A seaside town is trialling a pilot scheme to offer safe spaces for women and girls who feel threatened while walking home.
The Pineapple Project has been set up in Weymouth, Dorset, after young women expressed a need for places of safety in their community.
The idea is that the shops, entertainment venues or beauty establishments taking part will provide a safe haven for young women and girls in the town, for a few minutes, an hour or a little longer.
Those taking part will display distinctive pineapple stickers in their windows, letting women and girls know they are happy to help. If the trial is a success, it could be rolled out to other towns in Dorset.
Dorset Council says the pilot project is focusing on young women as statistically they are more likely to be at risk, for example of being approached, exploited or sexually assaulted (verbally or physically).
However, the businesses will be provided with contacts for safeguarding issues if specialist help is needed.
The public reaction
The scheme is being led by Dorset Council, with Dorset Police, Weymouth College and Targeted Sexual Health Service (part of Sexual Health Dorset) all contributing to the new safety initiative.
"Dorset continues to be one of the safest counties in the country, but we also recognise that there may be occasions when people feel vulnerable and in need of help or support," David Parr, from Dorset Police, says of the project.
"We are pleased to be working with Dorset Council and supporting The Pineapple Project to create safe spaces for young women to access."
Since sharing details of the new initiative on social media people have been sharing their thoughts about the need to provide safe spaces for women and girls.
"Sounds like an excellent initiative," one woman tweeted.
"Well done Dorset Council," another agreed.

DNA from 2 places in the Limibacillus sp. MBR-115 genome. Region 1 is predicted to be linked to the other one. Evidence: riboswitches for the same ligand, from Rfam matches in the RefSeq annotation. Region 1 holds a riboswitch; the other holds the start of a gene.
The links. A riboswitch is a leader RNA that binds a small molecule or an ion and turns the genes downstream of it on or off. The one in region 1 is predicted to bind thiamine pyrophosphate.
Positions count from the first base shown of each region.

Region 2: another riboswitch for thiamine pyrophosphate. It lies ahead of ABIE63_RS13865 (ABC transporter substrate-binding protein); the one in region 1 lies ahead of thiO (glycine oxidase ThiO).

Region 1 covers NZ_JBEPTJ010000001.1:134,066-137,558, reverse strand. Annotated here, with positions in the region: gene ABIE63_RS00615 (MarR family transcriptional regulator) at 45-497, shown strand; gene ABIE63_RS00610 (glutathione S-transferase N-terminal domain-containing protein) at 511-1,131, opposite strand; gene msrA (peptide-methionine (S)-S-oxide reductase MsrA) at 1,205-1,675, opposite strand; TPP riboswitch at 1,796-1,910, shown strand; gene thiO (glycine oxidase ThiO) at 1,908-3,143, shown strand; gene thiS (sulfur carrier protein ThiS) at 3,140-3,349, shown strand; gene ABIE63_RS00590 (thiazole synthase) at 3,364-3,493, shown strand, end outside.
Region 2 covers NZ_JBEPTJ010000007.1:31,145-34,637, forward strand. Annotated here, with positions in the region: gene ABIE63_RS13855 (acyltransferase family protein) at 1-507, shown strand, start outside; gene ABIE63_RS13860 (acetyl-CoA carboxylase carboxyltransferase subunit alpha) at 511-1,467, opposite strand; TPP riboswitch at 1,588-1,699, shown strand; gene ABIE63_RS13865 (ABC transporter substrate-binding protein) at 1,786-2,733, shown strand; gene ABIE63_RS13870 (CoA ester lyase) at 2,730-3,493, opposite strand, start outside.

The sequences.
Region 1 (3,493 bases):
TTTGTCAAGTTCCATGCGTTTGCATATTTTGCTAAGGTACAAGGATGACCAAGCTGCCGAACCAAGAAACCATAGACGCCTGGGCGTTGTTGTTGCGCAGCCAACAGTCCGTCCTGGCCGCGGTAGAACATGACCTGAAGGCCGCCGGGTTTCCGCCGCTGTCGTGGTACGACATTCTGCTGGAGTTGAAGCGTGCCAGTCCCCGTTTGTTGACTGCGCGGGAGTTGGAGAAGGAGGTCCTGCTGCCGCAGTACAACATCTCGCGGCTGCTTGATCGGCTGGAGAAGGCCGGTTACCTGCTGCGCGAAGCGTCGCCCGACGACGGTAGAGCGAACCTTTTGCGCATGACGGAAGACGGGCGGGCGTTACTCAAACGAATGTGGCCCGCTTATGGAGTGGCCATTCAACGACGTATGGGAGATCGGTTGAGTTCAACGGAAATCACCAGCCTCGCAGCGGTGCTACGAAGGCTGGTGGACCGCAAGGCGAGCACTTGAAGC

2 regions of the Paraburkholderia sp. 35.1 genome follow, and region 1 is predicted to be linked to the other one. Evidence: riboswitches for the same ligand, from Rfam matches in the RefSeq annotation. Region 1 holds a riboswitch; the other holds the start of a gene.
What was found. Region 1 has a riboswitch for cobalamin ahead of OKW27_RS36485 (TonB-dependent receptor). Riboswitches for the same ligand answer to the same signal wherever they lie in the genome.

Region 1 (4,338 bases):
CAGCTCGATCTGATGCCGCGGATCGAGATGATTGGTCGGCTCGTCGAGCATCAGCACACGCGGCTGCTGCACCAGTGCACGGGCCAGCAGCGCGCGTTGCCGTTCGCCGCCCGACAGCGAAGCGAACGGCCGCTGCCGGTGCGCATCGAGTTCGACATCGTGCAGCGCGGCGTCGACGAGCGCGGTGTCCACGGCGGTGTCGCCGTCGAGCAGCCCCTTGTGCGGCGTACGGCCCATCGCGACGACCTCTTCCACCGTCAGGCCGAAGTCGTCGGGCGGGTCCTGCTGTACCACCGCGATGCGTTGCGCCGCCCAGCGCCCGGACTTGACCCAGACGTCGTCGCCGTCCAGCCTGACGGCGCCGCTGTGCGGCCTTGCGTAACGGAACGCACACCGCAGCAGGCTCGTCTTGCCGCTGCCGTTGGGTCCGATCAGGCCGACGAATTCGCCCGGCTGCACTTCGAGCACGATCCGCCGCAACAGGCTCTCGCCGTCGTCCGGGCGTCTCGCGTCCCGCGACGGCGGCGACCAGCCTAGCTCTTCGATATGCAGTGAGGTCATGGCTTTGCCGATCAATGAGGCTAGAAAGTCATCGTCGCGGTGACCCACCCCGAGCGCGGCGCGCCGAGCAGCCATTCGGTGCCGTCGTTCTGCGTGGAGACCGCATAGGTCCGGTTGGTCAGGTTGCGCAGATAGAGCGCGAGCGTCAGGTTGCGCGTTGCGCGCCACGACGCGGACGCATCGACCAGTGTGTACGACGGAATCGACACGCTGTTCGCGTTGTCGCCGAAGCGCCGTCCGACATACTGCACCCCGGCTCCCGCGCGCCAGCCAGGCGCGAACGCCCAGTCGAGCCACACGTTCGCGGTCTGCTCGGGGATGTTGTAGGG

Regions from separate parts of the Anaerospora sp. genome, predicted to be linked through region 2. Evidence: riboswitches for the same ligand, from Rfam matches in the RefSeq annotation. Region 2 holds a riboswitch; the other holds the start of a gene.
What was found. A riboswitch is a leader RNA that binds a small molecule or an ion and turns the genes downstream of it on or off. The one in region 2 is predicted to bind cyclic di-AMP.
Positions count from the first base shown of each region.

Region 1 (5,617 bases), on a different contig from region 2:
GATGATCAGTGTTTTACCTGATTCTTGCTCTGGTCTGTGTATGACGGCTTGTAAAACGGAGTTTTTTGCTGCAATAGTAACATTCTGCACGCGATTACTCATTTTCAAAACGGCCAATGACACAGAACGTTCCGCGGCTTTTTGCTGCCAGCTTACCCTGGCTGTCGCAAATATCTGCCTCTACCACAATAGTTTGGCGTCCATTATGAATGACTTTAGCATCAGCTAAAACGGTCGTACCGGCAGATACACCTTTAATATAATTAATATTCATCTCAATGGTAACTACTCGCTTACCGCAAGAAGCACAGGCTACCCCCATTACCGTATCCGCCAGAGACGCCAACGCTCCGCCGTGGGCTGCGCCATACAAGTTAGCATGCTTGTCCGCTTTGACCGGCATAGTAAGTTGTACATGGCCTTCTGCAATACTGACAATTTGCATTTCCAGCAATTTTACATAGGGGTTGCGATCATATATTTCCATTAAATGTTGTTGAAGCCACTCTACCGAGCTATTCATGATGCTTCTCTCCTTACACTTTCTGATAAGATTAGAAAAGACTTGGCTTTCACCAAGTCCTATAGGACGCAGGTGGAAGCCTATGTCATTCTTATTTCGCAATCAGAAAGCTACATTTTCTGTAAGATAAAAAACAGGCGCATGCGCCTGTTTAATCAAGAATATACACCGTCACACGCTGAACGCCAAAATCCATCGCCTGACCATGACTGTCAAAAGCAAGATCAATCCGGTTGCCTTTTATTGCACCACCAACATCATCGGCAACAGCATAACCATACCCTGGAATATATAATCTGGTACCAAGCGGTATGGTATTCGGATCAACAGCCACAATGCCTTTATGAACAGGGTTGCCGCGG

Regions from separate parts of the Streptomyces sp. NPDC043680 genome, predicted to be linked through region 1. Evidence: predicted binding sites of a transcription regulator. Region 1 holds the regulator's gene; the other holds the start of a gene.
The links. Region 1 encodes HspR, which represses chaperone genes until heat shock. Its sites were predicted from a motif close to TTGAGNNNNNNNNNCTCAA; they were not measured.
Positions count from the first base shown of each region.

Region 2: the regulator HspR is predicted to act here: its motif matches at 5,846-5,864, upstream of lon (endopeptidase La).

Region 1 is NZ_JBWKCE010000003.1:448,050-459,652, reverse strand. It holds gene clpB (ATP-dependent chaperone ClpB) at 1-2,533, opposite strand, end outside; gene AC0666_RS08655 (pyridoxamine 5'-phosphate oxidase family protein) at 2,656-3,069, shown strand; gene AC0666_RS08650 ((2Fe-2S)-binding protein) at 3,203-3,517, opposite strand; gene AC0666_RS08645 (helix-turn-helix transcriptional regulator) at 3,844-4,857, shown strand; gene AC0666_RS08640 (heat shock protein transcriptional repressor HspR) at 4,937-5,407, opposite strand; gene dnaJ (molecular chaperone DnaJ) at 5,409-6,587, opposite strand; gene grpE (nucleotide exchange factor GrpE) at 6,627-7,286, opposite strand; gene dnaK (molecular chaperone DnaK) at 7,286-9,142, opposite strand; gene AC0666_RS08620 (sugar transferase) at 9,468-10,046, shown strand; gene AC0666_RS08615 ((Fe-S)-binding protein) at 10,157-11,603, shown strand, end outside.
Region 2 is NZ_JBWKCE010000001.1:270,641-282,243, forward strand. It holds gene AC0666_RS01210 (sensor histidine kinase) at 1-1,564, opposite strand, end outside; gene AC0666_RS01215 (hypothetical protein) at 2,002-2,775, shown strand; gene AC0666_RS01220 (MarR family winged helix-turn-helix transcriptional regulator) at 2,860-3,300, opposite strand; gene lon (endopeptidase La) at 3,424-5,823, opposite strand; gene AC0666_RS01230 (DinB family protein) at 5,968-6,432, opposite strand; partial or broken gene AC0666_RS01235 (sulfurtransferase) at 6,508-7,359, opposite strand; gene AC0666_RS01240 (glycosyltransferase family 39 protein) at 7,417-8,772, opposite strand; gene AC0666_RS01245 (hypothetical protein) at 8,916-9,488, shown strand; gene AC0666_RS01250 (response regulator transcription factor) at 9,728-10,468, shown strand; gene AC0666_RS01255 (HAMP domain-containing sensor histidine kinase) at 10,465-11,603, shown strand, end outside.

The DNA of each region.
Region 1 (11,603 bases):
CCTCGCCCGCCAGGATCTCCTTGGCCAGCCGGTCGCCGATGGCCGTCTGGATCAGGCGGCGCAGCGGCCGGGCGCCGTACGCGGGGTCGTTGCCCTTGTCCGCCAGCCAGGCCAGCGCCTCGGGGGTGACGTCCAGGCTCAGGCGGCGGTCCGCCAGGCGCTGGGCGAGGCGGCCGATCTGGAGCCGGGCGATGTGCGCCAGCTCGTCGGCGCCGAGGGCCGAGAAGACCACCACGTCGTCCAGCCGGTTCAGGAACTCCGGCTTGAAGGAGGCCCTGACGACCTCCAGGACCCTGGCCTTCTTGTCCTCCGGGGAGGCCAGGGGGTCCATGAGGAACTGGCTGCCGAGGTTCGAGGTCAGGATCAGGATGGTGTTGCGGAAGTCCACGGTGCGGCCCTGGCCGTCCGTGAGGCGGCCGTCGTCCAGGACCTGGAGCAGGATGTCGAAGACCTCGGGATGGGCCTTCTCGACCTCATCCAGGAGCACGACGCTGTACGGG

But others expressed the point of view that "nowhere should be unsafe for women and girls".
"Isn’t it awful we should have to do this?" another user tweeted.
Local businesses on the look-out
Commenting on the new scheme, councillor Andrew Parry, portfolio holder for children, education, skills and early help at Dorset Council, said: “All girls and young women should feel safe in their communities and be able to seek the right support at the right time. Sadly, some experience and fear different forms of intrusion, and sometimes violence, in public spaces.
“This can affect their whole life and they no longer feel safe to move around their local area, or even participate in school, work or their social life.
“It takes more than the professionals to safeguard young women and girls, and local businesses are the eyes and ears of our communities.”
Sue Dafter, head of student services at Weymouth College, said: “We are very keen to get behind the Pineapple Project at the college.
"Having listened to our students and through disclosures made during our February ‘Sexual Violence Awareness Week’ in conjunction with STARS Dorset, we are concerned about the amount of violence towards girls and young women in the area which goes unreported.
"It takes a village to raise a child, as the saying goes, and this is a perfect way to involve the wider business community in helping provide the support needed.”
Watch: Teen on TikTok shares personal safety tips that everyone should follow
Why women still need safe spaces
As many of the social media posts on the subject point out, it is disappointing that in 2022 we still need safe spaces for women. But, it's impossible to ignore the statistics.
End Violence Against Women say a massive 64% of all women in the UK and 85% of women aged 16-24 have experienced sexual harassment in public and 35% of women have experienced "unwanted sexual touching".
Verbal harassment is also a regular occurrence for 38% of 14-21 year-olds, while 15% said they were touched or groped at least once a month.
Further figures, from the Creating Safer Spaces report by Marshalls, reveal that 84% of women feel more unsafe when out and about alone compared with 44% of men.
This increased fear has a knock-on effect on behaviour, particularly in the dark, with some women compelled to take certain measures to ensure they feel safer in public.